Used Ford Puma EcoBoost Review
If you’re looking for a stylish, small SUV that’s fun to drive, has a huge boot and is big enough for all the family, you can’t go wrong with a used Ford Puma.
If you cast your mind back to the early 2000s, you may remember the Ford Puma as a small, front-wheel-drive coupe. It sold well and built up a solid fanbase before being discontinued in 2002. However, in 2019, the Puma name was revived, with the all-new Ford Puma shedding its small coupe skin and taking the form of a compact five-door SUV. And you know what? It’s fantastic. With rivals including the Peugeot 2008, Skoda Kamiq, Mazda CX-30 and Renault Captur, the small family SUV market is overflowing, but a used Ford Puma is up there with the very best in its class.
So, if you’re on the lookout for a second-hand Ford Puma, where should you start? Here’s our guide to the best engines and trim levels and how much a good used Ford Puma will set you back.
Pros and Cons
- Fun to drive
- Good value
- Frugal petrol engines
- Practical with a good-sized boot
- Average length warranty
- Rear legroom could be better
- Dashboard is not the most stylish
How does it look?
We think the Ford Puma is a great-looking thing, with its modern, chunky body, raised SUV styling, sharp creases and deep front grille. It may not be everyone’s cup of tea, but this is a class where you can get away with being a bit different - as the Nissan Juke showed - and still be a roaring success. As well as its striking looks, all Ford Pumas get alloy wheels and electric mirrors as standard, with ST-Line versions getting a sportier body kit, too.
Inside, the Puma is not quite as striking, but while the interior is conservative and unadventurous, everything feels durable and good quality. The driving position is spot-on, there’s plenty of headroom and legroom in the rear, and there’s a cleverly designed boot that’s big enough for six carry-on-sized suitcases in the main compartment.
What’s it like to drive?
On the road is where the used Ford Puma really separates itself from the pack. It’s great fun to drive, whether you’re cruising smoothly on motorways, pottering around town or blasting along twisting country lanes. The engines are all nippy and responsive from low revs and it darts into corners without any of the usual body roll you typically get from an SUV.
Although the ride may be a little firmer than some of its rivals, the Puma is always comfortable and it handles rough roads and potholes with ease. There’s an excellent manual gearbox and all the controls have a pleasing weight that makes it feel very natural to drive.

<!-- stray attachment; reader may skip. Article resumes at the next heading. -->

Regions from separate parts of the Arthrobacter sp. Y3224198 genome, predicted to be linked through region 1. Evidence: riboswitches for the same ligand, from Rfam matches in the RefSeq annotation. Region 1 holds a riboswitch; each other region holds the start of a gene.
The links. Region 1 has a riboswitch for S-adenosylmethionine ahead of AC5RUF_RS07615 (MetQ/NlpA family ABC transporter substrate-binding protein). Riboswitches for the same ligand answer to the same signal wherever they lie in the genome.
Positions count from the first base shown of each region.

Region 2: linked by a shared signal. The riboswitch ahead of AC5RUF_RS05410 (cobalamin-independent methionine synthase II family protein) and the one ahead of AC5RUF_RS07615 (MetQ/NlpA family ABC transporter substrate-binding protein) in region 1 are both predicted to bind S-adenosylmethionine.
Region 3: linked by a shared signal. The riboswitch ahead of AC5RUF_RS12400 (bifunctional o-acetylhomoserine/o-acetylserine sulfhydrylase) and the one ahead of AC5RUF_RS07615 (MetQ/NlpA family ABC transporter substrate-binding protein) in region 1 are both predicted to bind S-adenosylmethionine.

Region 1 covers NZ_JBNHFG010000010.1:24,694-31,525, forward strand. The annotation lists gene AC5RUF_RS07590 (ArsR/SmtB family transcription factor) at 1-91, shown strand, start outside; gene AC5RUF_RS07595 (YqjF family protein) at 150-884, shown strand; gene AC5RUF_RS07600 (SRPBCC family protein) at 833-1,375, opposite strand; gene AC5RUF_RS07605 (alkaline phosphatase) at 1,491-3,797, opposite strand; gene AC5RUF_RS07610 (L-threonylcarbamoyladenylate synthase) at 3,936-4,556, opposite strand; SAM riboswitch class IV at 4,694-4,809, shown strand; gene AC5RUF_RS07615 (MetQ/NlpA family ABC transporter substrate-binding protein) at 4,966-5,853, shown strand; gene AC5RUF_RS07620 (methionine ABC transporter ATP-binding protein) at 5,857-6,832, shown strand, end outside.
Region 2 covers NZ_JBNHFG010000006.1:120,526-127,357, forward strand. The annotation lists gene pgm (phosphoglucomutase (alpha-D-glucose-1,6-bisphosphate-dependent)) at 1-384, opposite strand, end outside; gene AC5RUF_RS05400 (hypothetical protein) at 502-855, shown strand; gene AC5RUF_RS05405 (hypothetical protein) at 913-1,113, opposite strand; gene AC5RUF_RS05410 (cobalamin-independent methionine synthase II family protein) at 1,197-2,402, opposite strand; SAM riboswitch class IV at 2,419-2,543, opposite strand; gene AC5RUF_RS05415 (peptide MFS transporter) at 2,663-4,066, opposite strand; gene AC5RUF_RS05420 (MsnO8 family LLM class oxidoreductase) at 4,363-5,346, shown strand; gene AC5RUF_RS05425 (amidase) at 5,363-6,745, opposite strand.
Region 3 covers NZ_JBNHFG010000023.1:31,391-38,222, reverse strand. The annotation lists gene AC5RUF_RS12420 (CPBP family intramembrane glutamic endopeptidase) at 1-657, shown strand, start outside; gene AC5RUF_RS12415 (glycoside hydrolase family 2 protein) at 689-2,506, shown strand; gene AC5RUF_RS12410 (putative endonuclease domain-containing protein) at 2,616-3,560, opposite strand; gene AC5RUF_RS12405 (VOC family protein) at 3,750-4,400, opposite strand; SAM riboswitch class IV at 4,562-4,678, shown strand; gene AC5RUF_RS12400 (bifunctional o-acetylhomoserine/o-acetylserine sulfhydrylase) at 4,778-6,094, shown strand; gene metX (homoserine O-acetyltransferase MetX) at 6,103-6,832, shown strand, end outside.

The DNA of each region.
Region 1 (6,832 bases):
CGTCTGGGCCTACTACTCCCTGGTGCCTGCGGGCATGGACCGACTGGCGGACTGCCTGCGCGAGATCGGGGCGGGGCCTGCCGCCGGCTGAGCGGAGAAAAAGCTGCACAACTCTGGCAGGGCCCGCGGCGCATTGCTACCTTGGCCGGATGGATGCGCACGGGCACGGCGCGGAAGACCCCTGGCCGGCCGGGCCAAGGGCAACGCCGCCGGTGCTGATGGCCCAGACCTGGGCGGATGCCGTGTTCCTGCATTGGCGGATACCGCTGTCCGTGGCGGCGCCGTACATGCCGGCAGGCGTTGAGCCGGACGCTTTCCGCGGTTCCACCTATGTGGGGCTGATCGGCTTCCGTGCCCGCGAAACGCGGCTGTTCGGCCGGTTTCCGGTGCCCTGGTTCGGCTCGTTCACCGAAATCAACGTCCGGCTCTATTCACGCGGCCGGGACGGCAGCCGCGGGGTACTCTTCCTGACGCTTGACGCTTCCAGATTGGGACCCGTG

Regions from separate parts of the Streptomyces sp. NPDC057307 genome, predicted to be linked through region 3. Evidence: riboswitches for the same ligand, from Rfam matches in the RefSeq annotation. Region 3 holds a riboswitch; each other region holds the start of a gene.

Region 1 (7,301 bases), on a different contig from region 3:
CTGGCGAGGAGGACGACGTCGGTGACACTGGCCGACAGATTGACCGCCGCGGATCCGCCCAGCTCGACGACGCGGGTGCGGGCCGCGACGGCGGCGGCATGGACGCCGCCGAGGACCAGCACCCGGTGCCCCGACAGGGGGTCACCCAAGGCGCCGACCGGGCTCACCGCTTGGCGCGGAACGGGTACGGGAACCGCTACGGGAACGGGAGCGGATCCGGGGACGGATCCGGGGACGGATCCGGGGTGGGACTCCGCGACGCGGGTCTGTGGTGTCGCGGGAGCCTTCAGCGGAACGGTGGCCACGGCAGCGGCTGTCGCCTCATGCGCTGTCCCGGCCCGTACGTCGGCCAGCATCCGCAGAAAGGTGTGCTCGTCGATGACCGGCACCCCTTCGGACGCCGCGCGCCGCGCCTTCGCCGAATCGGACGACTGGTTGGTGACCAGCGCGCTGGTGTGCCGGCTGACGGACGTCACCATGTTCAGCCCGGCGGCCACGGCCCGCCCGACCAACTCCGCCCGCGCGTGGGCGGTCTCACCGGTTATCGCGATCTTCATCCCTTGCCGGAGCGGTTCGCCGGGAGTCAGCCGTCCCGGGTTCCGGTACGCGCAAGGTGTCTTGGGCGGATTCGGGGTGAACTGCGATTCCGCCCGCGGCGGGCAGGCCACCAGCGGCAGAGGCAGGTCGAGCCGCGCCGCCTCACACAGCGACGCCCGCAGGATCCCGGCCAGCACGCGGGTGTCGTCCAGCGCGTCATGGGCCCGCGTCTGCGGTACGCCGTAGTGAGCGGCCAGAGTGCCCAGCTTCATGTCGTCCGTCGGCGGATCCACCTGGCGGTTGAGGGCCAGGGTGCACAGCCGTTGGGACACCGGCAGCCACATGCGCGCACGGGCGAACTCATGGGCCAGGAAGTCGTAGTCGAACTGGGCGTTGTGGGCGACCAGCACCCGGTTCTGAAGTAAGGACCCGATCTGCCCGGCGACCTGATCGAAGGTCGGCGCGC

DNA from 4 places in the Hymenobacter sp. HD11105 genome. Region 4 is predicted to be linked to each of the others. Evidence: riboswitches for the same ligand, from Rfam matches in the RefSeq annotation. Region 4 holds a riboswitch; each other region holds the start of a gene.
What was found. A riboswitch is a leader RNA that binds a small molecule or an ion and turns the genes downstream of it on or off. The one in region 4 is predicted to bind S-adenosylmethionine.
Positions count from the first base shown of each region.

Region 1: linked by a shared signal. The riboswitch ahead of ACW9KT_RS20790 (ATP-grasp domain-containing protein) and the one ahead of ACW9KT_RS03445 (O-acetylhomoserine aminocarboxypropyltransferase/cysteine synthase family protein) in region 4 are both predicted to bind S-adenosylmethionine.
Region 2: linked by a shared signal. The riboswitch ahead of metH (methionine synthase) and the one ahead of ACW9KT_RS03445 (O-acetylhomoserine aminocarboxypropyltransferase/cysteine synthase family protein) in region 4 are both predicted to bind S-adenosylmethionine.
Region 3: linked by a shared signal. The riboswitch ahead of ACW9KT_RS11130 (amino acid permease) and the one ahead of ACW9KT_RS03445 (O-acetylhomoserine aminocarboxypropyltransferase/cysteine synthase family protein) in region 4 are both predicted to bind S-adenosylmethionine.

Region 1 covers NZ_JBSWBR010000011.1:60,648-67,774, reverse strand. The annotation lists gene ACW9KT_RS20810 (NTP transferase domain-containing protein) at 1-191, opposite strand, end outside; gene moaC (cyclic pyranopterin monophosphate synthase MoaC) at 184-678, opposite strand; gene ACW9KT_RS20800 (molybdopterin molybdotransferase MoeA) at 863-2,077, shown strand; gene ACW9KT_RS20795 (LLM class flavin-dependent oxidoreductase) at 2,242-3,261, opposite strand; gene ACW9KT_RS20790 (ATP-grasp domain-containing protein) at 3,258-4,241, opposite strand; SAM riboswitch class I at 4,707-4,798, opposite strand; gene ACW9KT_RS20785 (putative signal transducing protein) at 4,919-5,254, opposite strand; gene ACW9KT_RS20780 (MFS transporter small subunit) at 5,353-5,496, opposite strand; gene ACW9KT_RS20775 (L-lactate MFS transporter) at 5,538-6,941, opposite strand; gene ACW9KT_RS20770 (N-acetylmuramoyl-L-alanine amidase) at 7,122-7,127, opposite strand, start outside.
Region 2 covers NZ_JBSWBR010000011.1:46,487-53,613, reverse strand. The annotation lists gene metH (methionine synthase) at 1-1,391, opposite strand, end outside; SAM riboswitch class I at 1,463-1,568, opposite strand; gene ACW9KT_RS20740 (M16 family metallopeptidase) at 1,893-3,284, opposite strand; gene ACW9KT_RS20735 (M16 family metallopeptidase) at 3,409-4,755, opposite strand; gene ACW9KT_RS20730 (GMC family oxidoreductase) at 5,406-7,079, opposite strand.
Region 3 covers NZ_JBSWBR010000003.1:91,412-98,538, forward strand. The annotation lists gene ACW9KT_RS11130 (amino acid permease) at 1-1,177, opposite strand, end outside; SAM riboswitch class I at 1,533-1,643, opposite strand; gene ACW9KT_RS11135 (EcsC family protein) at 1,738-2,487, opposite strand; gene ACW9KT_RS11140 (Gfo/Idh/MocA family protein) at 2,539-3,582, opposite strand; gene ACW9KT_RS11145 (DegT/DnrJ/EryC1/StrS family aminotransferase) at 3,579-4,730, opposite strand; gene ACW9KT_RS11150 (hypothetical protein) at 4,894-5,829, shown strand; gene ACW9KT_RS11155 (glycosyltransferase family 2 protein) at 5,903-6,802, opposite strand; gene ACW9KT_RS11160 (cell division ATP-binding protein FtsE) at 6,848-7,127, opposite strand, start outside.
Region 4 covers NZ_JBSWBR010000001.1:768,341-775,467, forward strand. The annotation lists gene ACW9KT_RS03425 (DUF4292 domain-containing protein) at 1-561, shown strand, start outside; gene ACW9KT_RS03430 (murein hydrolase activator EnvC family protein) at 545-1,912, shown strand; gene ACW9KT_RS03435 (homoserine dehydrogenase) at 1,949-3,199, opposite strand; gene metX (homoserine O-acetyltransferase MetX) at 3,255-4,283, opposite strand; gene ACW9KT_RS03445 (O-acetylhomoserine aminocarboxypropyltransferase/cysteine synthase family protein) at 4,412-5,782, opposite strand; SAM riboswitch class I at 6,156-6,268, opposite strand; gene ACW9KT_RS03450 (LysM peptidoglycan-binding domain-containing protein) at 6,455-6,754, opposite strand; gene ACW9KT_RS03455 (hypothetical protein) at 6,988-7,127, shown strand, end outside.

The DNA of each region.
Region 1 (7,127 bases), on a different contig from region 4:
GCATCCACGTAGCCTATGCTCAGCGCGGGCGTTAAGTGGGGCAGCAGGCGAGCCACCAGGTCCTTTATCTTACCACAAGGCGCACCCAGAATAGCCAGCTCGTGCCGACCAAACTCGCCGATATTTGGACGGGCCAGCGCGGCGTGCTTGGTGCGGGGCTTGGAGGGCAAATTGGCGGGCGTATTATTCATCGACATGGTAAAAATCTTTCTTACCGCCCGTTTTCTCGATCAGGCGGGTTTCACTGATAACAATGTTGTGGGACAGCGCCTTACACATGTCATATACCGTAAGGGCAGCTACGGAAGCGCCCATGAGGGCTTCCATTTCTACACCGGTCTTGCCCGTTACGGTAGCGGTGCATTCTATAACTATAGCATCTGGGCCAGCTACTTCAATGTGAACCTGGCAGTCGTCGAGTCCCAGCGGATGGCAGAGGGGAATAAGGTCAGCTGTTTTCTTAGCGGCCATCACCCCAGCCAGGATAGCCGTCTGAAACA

Is a second-hand Ford Puma reliable?
Even the oldest used Ford Pumas are still quite new, which means there are limited reliability reports available at the moment. However, the Puma has performed well in driver satisfaction surveys and it came a respectable 21st out of 75 top models in the 2022 Driver Power Survey. The build quality is rated above average by its owners, who also have positive things to say about the Puma’s engines and gearboxes.
Which is the best used Ford Puma to buy?
You shouldn’t have any trouble finding a good used Ford Puma for sale. It’s still relatively new to the market, so you won’t be able to pick up an older model for a bargain price. However, as one of the best-selling cars in the UK, there are plenty of preowned options from 2019 onwards.
When it comes to picking your engine, there isn’t a huge amount of choice. There are two 1.0-litre Ecoboost petrol engines with either 123bhp or 153bhp. Mild hybrid assistance is standard on the more powerful model and an option on the 123bhp unit. There’s also a sporty ST model, which has a 1.5-litre 197bhp petrol engine. All the engines come with a six-speed manual gearbox as standard, although there’s also a seven-speed automatic gearbox which is available on some trims.
When it comes to the trim levels, there are four to choose from - Titanium, ST-Line, ST-Line X and ST-Line X Vignale. They offer a good level of standard equipment across the board, with a DAB radio, built-in sat nav, LED rear lights and 17-inch alloy wheels.
The Titanium has rear parking sensors, body-coloured exterior trim and selectable drive modes, while the ST-Line models add a more muscular body kit and sports suspension. The ST-Line X upgrades the alloys to 18 inches and adds privacy glass, while the Vignale brings luxurious touches such as heated seats, keyless entry, a heated steering wheel and front parking sensors.
All the engines are very good and pack plenty of punch. However, we’d consider going for the 1.0 Ecoboost mHEV 155 engine, which is more than powerful enough and includes mild-hybrid technology as standard to help with the economy. Depending on your budget, it may also be worth upgrading to the ST-Line trim to get the sportier suspension.
How much is a used Ford Puma?
You’ll need around £18,000 to buy a preowned Ford Puma, which will get you a 2019 Titanium-spec car with low mileage on the clock. Increase your budget to £19,500 and you’ll be able to get an ST-Line car from 2020, while a top-of-the-range ST-Line X Vignale model will cost around £22,500. You can expect to pay upwards of £20,000 for a 2021 used Ford Puma, which we think is a snip for a car that’s practical, economical and a lot of fun to drive.